Try this, it will help you develop your ear. I can't read music at all but I get by because I have a really good ear. Pick a CD you love and listen and learn the bass lines. When you have that down learn the guitar part on bass. When you have that down learn the keyboard part, then the horn part, then all the other parts you can learn. Do the whole record. Then what you are left with is a lot of cool licks you can incoorporate into your playing. You will be able to play bass parts and melody lines. That's the kind of thing Jaco did. Of course it takes time and practice but it can be fun and I have found when I get in a rut and slew of new riffs inspires me.
  7. I had been in some twenty odd bands and played with at least a hundred different people, one thing I found is a guitar player that I knew for twenty years, he and I always said hey we got to get together...but alas we never did...till last year, he is a great Jazz player and he pushed my limits and made me play better than anyone...
    My point, try just jamming with different people...do things like dueling banjoes...one plays a lick and the other copies but changes it a little bit...you'll be surprised how quickly you'll get better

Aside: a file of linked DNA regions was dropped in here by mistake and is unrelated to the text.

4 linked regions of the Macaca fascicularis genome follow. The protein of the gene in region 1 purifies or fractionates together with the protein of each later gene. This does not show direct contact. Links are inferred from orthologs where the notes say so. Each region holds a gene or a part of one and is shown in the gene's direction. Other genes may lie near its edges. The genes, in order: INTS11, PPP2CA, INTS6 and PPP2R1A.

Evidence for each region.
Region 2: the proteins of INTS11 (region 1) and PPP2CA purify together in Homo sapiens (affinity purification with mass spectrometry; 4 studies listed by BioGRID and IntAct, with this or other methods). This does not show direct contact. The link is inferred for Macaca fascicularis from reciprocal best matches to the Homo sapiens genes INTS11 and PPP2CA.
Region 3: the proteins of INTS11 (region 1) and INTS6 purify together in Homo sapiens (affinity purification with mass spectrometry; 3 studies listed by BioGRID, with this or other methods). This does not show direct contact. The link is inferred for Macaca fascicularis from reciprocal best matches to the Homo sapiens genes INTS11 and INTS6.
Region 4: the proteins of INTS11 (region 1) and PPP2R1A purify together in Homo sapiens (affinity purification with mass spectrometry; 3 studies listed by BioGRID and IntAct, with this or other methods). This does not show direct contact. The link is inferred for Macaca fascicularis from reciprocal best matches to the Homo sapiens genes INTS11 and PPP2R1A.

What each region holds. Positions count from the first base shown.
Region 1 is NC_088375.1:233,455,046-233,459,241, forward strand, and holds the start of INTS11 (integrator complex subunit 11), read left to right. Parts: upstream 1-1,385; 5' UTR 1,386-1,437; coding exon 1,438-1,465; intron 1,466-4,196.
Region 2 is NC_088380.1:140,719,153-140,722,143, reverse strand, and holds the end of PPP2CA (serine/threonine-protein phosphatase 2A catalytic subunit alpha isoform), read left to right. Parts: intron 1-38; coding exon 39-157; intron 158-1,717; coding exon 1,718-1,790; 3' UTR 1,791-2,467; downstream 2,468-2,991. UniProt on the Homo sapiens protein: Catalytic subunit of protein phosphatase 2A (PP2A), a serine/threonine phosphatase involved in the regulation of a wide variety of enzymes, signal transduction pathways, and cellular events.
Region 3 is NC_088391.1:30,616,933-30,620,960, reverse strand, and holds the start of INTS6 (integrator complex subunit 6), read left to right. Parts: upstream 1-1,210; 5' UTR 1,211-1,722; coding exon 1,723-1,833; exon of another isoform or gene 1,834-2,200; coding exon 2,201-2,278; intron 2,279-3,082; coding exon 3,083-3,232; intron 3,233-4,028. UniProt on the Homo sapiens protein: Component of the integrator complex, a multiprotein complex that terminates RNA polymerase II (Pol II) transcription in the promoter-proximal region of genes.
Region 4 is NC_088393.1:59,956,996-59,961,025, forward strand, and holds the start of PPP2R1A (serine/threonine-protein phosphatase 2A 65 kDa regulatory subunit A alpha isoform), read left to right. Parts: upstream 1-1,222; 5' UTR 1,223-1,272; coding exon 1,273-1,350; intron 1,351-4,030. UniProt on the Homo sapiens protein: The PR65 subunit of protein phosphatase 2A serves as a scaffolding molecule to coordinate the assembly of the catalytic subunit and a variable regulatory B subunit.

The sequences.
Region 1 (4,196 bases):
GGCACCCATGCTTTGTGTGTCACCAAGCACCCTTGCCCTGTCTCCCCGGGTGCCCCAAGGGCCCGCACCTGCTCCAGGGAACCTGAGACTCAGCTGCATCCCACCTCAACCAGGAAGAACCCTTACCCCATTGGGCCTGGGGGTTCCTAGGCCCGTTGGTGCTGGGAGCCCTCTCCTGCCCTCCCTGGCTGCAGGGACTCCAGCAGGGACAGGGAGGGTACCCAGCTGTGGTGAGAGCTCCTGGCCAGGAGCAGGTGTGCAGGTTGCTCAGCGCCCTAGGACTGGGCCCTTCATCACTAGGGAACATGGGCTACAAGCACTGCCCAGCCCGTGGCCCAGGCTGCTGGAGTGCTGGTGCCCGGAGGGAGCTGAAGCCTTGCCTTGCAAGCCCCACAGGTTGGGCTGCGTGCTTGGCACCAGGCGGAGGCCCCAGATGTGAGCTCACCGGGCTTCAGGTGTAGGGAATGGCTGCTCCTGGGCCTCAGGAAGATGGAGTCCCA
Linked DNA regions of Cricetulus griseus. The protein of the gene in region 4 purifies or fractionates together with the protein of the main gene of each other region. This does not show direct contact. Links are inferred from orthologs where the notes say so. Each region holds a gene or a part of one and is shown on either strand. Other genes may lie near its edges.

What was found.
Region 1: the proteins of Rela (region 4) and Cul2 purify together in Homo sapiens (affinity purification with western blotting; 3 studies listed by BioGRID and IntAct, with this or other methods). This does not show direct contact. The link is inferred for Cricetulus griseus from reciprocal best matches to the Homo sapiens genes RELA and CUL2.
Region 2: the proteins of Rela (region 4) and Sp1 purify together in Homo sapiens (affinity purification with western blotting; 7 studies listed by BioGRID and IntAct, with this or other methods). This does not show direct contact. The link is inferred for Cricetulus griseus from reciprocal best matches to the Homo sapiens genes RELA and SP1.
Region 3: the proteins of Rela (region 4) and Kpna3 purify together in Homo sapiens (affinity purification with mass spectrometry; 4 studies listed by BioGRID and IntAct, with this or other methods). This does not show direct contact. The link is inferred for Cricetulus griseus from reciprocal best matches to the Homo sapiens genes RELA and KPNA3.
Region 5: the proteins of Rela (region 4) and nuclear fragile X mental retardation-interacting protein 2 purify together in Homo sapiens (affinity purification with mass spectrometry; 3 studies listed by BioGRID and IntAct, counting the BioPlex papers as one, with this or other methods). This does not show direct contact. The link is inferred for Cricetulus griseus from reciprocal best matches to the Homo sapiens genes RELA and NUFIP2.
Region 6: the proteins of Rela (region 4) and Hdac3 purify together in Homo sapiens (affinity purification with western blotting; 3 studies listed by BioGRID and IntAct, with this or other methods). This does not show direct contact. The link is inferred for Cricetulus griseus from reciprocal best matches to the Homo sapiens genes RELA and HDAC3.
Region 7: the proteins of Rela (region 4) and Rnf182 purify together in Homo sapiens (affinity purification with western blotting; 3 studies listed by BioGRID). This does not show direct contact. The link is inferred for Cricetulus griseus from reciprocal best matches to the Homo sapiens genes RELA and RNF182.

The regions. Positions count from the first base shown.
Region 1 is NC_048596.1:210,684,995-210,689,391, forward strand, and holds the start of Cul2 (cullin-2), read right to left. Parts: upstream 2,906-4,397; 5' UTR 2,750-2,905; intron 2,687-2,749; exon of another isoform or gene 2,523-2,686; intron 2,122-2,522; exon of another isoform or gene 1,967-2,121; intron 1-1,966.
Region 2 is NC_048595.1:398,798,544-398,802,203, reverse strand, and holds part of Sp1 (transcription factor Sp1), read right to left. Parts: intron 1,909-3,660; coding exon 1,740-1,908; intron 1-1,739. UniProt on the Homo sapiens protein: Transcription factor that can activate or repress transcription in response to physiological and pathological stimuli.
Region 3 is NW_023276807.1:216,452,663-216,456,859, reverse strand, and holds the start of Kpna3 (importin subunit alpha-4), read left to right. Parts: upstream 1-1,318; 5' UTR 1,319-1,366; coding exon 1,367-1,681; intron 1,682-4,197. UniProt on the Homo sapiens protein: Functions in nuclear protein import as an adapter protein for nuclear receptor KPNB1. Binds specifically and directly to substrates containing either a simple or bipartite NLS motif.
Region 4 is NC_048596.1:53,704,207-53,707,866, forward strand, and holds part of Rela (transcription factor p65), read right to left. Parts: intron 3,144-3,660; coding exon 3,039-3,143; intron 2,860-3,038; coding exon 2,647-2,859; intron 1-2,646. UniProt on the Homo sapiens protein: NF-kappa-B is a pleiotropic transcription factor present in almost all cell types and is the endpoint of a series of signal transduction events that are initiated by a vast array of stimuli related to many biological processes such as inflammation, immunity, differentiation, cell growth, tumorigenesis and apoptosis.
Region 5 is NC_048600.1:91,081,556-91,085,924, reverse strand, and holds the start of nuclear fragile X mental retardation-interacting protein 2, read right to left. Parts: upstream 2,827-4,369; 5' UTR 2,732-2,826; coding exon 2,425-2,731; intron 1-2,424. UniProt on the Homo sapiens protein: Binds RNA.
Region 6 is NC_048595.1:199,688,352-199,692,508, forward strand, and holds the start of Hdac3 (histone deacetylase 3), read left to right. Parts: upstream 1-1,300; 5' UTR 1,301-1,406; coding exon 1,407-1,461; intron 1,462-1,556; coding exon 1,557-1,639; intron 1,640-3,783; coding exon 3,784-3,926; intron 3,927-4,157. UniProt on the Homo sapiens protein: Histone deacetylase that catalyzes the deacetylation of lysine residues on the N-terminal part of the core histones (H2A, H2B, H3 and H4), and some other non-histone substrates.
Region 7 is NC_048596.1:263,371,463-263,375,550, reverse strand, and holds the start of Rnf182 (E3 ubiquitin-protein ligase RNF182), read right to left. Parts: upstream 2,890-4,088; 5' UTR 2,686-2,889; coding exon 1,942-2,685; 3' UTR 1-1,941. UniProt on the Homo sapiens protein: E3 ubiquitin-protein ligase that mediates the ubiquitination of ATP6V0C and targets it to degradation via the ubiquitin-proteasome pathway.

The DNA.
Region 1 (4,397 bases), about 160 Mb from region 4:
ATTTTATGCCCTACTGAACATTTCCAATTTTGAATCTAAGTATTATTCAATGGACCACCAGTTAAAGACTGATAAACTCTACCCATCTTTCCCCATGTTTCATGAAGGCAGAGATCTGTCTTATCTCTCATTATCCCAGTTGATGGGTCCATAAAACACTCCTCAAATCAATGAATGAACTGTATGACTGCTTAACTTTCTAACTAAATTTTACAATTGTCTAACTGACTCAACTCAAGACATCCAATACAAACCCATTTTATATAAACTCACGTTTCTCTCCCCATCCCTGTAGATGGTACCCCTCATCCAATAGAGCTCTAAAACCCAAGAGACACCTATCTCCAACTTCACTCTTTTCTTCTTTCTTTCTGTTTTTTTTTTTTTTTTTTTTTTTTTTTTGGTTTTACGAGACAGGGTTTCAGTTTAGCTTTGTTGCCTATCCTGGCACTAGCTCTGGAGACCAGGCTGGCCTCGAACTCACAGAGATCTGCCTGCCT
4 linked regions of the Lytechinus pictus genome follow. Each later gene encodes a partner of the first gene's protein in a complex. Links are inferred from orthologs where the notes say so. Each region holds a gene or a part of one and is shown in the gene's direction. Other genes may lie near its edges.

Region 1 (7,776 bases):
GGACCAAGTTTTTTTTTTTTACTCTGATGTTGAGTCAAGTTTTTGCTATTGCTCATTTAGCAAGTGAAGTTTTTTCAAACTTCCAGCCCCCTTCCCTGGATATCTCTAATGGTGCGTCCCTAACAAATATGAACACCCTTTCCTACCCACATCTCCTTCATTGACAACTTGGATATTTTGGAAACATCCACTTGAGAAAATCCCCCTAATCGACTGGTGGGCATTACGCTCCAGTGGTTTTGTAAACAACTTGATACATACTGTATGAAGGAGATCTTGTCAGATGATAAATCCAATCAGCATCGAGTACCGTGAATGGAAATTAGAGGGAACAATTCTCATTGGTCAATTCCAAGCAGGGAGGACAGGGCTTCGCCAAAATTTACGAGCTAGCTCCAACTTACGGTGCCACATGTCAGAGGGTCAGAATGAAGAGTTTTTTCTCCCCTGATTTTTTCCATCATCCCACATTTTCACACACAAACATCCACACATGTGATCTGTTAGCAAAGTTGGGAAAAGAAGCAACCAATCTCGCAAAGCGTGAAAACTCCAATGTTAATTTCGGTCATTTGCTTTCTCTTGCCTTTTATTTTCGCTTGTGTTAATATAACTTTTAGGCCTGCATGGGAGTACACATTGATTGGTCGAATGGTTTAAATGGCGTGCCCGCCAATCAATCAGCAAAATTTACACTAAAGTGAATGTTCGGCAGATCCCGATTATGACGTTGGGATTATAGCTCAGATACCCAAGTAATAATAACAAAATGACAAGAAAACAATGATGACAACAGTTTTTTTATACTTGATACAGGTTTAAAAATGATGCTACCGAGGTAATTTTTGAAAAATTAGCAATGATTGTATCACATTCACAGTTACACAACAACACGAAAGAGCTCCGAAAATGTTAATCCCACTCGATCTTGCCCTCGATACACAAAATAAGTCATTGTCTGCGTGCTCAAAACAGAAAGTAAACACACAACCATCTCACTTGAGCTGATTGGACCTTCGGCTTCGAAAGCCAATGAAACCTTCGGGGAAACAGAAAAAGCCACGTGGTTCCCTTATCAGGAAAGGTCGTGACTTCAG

8. i like tictacs

    i like tictacs

    Feb 2, 2004
    Jesus, i swear i'm about to quit. I thought I sounded good until I started recording myself. Bleh.
  9. Boplicity

    Boplicity Supporting Member

    If you really feel that you are in a rut, one of the most productive ideas you might attempt is to choose a drastically different style of music to study. For example, the music of South, Central America, Mexico and the Caribbean Islands. There are so many different kinds of music from that region. Salsa, alone will keep you very occupied years and break you out of your rut. Reggae is another and all its variations. Or try Latin jazz.

    Or check out bluegrass, country, funk, gospel, blues, soul, and so on. If you don't want to really go in depth in a different style, try just an introduction to a different style every few weeks or a month, then switch. It will keep you fresh and give you new approaches to the bass.

    Another idea is to check out Jamey Aebersold instructional materials. I don't have the catalog handy, but his company offers such a wealth of instructional materials including play-along CDs, some especially for bass. You are sure to find materials that will open up your playing.